In recent weeks, the health supplement store Protein World has been getting a lot of negative attention on social media from angry consumers, who have been most upset by their latest advertising campaign.
The posters, which mainly appear in Underground stations across London, feature the Australian model Renee Sommerfield in a yellow bikini, along with the slogan “Are you beach body ready?”, urging people to purchase their weight loss supplements for the upcoming Summer period.
The campaign sparked outrage over social media sites such as Twitter and Facebook, with many users accusing the company of ‘body shaming’ women, asserting that it shouldn’t be a standard to which they should have to adhere to. The posters were defaced by embittered members of the public, and received a staggering 216 complaints with the Advertising Standards Authority. A petition to have the adverts removed currently stands (at time of writing) at over 50,000 signatures.
In the past, outrage like this would often dissipate, due to the lack of a forum in which people could vent their anger. Yet with the rise of users on social media sites over the past decade, it is becoming more prevalent for consumers to come together to voice their opinion – whether it be to stop George Osbourne taxing feminine hygiene products, or to re-instate Jeremy Clarkson after he was suspended from the BBC for punching a Producer . The outcome being, that the loud, shouty minority would almost always outweigh the silent majority.
What’s particularly interesting about the Protein World debacle is how their company responded. In recent months we’ve seen big name brands back down in the face of social media adversity – a recent example that comes to mind was with America-based domain registrar company GoDaddy. Their planned Superbowl advertisement featured the heartbreaking story of a lost Golden Retriever puppy returning home, only to be sold to a happy customer via their new website. The advert was released online prior to the big day, only to face a backlash so heavy that they decided to pull the spot. And yes, there was a petition to have this done too.
Some even suggested the whole stunt was planned in advance (not likely, given that the campaign had cost just over $4.5 Million, and in its place they had to run a spot cobbled together from stock footage at the last minute), however, what was true is that it got people talking about the company on one of the biggest advertising events of the year. They’re not alone – Amazon are no stranger to this strategy, releasing a viral video about a drone-based delivery service prior to the biggest shopping day of the year.
My Protein took a somewhat different approach. When their social media team was inundated with accusations of hate speech and even received death threats, they responded by standing their ground, and, steering into the skid.
Their head of marketing goaded on the ‘haters’ by announcing publicly that the response had been “Fantastic”, and lauding the additional exposure, pointing out the attention the £250,000 campaign had received had led to more than £1 Million in direct sales revenue.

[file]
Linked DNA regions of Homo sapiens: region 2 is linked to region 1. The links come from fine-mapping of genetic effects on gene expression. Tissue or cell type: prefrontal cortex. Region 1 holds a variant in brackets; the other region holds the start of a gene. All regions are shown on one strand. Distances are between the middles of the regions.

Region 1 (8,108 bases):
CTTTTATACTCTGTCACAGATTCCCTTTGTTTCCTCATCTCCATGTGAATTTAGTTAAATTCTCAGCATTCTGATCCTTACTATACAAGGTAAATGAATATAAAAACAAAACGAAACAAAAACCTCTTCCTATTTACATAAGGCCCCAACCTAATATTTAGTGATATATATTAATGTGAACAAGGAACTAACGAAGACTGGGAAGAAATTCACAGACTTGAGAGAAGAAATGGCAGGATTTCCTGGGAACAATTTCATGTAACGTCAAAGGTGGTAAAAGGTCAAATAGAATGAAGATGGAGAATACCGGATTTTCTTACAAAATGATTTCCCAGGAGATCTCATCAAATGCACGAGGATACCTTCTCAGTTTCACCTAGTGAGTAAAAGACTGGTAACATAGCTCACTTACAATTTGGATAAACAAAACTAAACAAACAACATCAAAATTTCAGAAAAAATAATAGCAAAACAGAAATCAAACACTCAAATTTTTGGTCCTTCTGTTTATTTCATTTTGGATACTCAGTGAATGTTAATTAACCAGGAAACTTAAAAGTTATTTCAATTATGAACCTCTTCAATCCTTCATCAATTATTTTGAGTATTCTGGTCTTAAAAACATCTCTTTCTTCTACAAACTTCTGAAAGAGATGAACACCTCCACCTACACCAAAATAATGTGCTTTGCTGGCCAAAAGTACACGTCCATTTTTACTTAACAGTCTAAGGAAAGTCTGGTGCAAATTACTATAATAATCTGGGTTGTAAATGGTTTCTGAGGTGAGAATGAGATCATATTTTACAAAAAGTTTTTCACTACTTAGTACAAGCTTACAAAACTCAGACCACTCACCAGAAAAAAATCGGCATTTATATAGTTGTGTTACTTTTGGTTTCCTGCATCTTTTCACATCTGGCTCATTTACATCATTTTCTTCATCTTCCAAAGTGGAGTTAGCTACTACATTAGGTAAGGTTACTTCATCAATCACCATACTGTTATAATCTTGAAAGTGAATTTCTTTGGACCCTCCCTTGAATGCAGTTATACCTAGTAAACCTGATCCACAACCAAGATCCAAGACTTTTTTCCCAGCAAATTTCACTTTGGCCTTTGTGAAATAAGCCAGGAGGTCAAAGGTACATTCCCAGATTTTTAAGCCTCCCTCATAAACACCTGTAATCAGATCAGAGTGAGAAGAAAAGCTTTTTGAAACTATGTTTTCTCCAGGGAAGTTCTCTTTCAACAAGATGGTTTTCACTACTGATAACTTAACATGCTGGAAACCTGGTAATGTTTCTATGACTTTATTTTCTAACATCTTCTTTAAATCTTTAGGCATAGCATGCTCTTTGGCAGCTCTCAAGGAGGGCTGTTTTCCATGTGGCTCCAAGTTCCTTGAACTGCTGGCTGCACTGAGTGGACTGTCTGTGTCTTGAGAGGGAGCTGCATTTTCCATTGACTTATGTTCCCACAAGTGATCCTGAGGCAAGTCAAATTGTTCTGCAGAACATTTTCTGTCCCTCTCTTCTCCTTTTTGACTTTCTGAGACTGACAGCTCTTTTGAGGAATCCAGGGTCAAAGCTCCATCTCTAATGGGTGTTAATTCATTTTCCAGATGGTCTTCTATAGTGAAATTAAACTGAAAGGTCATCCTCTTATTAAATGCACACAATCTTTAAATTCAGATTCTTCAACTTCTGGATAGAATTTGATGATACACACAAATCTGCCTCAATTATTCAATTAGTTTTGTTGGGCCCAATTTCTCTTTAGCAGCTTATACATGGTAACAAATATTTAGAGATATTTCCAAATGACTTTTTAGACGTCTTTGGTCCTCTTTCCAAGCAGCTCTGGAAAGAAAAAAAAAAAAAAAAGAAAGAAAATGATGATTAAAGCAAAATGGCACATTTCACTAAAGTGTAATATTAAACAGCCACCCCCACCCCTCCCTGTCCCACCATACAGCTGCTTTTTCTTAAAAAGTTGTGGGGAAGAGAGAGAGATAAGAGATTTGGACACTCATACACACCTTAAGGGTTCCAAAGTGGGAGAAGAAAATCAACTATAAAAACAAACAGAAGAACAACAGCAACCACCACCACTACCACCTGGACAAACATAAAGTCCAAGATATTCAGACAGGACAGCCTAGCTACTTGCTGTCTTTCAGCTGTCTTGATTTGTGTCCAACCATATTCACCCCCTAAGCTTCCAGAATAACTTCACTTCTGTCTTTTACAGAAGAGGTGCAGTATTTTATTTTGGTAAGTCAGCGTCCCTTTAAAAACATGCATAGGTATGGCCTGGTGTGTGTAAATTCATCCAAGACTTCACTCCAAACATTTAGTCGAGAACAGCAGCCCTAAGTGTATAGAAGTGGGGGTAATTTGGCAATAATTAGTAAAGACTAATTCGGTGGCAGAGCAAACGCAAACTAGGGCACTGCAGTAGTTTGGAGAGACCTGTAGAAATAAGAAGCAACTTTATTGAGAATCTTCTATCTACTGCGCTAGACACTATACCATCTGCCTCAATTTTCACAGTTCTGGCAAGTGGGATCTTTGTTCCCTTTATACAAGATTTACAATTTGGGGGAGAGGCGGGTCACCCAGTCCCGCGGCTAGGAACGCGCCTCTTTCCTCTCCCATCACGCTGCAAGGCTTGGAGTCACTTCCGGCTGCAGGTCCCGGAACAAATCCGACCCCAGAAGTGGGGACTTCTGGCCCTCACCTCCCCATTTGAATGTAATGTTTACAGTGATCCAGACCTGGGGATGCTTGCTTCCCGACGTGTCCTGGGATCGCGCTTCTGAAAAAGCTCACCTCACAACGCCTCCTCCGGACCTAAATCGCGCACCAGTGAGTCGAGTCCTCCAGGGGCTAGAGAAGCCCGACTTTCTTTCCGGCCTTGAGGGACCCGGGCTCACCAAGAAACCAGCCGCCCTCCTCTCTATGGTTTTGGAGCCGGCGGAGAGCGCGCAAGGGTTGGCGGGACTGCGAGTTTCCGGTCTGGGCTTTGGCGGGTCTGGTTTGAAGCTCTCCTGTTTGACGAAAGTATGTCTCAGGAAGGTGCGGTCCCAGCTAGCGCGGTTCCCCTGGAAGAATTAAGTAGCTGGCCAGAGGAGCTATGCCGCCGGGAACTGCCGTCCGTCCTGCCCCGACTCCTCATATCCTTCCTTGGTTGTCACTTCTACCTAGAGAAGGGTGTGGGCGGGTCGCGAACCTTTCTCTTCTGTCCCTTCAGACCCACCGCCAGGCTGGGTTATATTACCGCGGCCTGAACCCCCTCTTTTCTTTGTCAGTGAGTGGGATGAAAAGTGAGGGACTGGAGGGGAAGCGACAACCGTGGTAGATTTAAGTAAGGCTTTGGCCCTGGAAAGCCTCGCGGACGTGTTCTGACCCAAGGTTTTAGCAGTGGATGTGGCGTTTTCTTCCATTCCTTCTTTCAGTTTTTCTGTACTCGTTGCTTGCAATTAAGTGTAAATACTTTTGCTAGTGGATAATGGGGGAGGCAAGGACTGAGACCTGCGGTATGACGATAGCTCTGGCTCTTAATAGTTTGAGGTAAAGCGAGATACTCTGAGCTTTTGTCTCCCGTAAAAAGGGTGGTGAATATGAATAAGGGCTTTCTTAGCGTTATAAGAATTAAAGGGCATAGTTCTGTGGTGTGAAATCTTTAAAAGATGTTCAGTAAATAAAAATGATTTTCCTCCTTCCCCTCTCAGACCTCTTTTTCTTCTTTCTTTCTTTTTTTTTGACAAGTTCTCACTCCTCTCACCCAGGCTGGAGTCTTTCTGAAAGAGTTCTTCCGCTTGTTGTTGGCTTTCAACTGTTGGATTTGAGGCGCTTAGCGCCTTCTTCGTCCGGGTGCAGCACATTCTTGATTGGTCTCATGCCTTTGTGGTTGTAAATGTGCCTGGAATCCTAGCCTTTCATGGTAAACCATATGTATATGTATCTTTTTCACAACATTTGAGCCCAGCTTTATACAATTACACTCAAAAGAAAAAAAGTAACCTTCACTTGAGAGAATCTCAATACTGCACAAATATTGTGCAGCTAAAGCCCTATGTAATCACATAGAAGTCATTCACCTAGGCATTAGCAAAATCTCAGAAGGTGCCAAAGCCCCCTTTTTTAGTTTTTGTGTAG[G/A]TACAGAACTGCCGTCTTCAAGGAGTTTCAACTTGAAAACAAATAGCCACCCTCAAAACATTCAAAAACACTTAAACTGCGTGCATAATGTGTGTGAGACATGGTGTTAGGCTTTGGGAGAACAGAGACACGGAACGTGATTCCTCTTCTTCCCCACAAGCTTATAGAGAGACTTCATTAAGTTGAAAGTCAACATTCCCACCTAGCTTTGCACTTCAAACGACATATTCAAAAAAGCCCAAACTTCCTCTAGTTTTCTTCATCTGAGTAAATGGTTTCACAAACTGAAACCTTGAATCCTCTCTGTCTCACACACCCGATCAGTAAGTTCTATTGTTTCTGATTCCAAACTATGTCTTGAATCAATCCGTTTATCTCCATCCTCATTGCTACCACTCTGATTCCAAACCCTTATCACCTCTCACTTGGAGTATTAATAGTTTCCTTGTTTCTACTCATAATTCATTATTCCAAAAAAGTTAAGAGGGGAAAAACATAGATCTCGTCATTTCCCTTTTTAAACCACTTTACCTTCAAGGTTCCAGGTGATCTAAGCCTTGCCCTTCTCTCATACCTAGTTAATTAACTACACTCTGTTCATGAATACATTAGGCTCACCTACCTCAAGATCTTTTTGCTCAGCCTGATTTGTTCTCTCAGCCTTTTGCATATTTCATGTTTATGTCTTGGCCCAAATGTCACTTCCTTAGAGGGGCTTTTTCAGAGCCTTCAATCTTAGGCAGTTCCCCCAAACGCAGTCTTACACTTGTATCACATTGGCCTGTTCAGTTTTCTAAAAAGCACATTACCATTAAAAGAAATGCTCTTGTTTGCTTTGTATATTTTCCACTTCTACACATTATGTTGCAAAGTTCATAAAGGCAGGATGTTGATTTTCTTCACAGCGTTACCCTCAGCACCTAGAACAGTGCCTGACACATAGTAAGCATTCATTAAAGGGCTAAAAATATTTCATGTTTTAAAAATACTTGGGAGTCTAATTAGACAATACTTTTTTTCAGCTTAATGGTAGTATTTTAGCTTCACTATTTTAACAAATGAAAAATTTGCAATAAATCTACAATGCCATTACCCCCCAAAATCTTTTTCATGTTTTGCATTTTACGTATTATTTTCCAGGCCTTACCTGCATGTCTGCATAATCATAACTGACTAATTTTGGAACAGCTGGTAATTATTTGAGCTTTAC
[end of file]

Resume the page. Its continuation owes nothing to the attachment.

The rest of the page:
Their team on Twitter responded to some of the more outlandish accusations with blunt direct responses, such as “Grow Up” and “Surely as a feminist, no-one takes you seriously?”. Additionally, they re-tweeted messages of support – in particular, ones from former Apprentice contestant Katie Hopkins, a figure known for her rather outlandish comments.
— Katie Hopkins (@KTHopkins) April 27, 2015
Even the star of the adverts herself came forward to voice her opinion, pointing out the hypocrisy of body shaming someone for being thin is just as bad as doing the opposite.
The debate raged on, and although a mass protest had been planned for this weekend in Hyde Park, some publications were quick to point out the campaign had already reached the end of its pay cycle, and would be removed soon anyway.
There’s no denying the fact that the backlash was a good thing for the company – and it’s fair to say with sales having tripled that despite the negative reaction it caused, the campaign was a massive success. One might suggest that had upset parties wished for this issue to go away, they should have simply ignored it – but it’s a tricky situation. In order to raise awareness of something, you have to raise awareness of it – it’s a catch 22 situation, which is why viral marketing success continues to be something companies strive to achieve.
Protein World seemed to have gotten off lightly – fortunate timing meant that the protesters will eventually lose interest and find another cause to fight behind, whilst the new business generated by the campaign will lead, if nothing else, to a nice quarterly sales boost (but most likely more than this). Although interestingly enough, the ASA recently made the ruling that the advert would indeed be banned, and could not appear again in its current form – but not due to social irresponsibility. Rather, their products were found not to be able to live up to their claims of speedy weight loss.
However, they will still be investigated for “social responsibility” and “prompting concerns around body image” – the repercussions of which are yet to be seen.
Perhaps we’re on the precipice of change. Perhaps today’s modern consumer has become easier to offend, or maybe just more outspoken when they know they are not alone. Either way, it seems that even if a campaign paints you in a negative light, it seems that in today’s social media orientated world that maybe there really is no such thing as bad publicity. Or, to quote Oscar Wilde:
“The only thing worse than being talked about is not being talked about”.
You can tell Harry how wrong he is by emailing [email protected] Alternatively, if you need a Superbowl Advert turned around in a few days, give us a call on 02071278018.